A Kinder, Gentler Theology of Hell? Larry Pettegrew

A short and concise critique of annhilationism, Pettegrew hits all the salient points in an article that is biblically faithful and deals with presuppositions well. Includes good quotes from Shedd, Strong and Packer. Interacts with, among others, Pinnock and Talbott.





But it is also certain that ongoing rebellion demands ongoing punishment, and there is no evidence in Scripture that a depraved person ever of his own initiative or power gives up his sinful autonomy. The evidence is actually to the contrary (Rev 9:20–21; 21:27; 22:15). No one can, in fact, repent of his sin without the grace of God, so there can be no repentance in hell. Strong observes, “Since we cannot measure the power of the depraved will to resist God, we cannot deny the possibility of endless sinning ... Not the punishing, but the non-punishing, would impugn his justice; for if it is just to punish sin at all, it is just to punish it as long as it exists.”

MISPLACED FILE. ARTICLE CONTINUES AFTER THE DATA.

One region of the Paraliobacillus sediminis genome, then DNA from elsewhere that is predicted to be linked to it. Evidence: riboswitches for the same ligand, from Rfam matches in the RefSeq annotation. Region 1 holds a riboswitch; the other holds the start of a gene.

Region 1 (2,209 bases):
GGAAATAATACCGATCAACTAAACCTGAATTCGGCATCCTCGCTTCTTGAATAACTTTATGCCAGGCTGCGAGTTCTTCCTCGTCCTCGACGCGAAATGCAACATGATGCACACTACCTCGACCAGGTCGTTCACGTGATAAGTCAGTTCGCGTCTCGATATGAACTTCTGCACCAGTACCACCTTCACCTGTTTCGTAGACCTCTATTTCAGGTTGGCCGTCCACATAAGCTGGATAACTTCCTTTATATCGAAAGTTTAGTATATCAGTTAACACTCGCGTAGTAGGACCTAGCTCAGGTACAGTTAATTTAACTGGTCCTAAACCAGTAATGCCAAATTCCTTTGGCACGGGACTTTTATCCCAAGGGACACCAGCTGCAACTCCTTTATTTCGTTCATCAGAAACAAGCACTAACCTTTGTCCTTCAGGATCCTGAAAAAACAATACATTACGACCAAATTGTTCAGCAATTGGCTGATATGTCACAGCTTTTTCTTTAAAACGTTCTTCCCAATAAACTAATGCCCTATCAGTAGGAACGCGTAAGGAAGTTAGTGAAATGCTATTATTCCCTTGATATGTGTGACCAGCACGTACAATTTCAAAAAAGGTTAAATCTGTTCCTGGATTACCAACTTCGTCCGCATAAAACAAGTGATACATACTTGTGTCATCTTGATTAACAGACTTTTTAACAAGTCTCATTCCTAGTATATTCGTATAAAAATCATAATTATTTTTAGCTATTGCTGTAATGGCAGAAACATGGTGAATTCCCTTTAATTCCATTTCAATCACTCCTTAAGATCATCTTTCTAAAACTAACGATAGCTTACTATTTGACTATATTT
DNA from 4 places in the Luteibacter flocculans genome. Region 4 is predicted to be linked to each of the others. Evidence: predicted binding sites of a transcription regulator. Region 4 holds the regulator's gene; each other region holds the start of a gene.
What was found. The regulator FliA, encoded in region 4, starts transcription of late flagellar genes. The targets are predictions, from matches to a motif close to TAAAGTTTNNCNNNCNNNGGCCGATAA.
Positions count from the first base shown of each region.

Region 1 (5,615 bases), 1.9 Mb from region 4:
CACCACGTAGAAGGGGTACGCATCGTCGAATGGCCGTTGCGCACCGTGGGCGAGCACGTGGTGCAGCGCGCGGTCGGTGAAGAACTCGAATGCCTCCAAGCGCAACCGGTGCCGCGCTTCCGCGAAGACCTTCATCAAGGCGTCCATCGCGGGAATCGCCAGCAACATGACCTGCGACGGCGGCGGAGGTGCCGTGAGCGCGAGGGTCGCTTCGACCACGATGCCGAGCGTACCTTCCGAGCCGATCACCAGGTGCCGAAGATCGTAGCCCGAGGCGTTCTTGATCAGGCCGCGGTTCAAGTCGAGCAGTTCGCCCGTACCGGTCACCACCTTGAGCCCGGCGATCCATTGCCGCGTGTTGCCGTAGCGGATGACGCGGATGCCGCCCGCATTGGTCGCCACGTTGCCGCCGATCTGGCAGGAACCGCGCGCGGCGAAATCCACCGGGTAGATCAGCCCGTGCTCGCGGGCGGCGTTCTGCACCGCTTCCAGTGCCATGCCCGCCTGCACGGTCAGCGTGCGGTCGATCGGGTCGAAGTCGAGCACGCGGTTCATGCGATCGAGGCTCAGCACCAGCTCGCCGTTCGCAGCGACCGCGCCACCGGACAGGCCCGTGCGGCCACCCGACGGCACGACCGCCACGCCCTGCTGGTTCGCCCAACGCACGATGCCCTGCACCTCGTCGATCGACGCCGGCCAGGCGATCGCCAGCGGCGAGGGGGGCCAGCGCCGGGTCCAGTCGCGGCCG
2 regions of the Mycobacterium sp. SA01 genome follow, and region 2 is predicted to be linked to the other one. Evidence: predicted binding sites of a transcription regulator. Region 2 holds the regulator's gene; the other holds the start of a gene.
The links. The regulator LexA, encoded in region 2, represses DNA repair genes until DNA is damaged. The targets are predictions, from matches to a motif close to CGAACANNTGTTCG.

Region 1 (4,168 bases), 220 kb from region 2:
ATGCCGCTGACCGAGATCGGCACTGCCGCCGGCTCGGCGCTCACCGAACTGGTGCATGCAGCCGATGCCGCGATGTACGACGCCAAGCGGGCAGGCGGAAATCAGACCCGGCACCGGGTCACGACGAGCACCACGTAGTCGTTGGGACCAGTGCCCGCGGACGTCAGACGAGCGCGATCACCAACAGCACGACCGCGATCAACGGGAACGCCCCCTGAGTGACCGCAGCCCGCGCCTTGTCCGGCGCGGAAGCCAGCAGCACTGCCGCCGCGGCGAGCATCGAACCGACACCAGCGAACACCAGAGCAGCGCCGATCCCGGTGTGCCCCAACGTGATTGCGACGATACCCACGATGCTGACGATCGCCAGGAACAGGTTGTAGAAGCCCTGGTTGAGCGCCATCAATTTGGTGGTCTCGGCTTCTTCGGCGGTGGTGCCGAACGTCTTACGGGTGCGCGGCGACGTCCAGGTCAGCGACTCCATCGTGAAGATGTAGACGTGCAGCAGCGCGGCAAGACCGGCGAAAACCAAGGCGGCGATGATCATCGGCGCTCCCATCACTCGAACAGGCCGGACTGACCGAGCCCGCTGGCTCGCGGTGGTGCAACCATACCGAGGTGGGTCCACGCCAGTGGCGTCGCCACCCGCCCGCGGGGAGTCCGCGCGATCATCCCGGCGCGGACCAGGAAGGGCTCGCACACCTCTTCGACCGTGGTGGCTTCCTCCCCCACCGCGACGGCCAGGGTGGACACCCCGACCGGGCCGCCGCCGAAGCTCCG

Quoting Shedd (Orthodoxy and Heterodoxy):
If sin is punishable and to be punished for only one thousand years, is it probable that one of the persons of the Trinity would submit to such an amazing humiliation as to become a worm of the dust, and undergo the awful passion of Calvary, in order to deliver his rebellious creature from a transient evil which is to be succeeded by billions of millenniums of happiness? A thousand years is indeed a long time, and a thousand years of suffering is indeed a great woe; but it shrinks to nothing in comparison with what is involved in the humiliation and agony of God incarnate.

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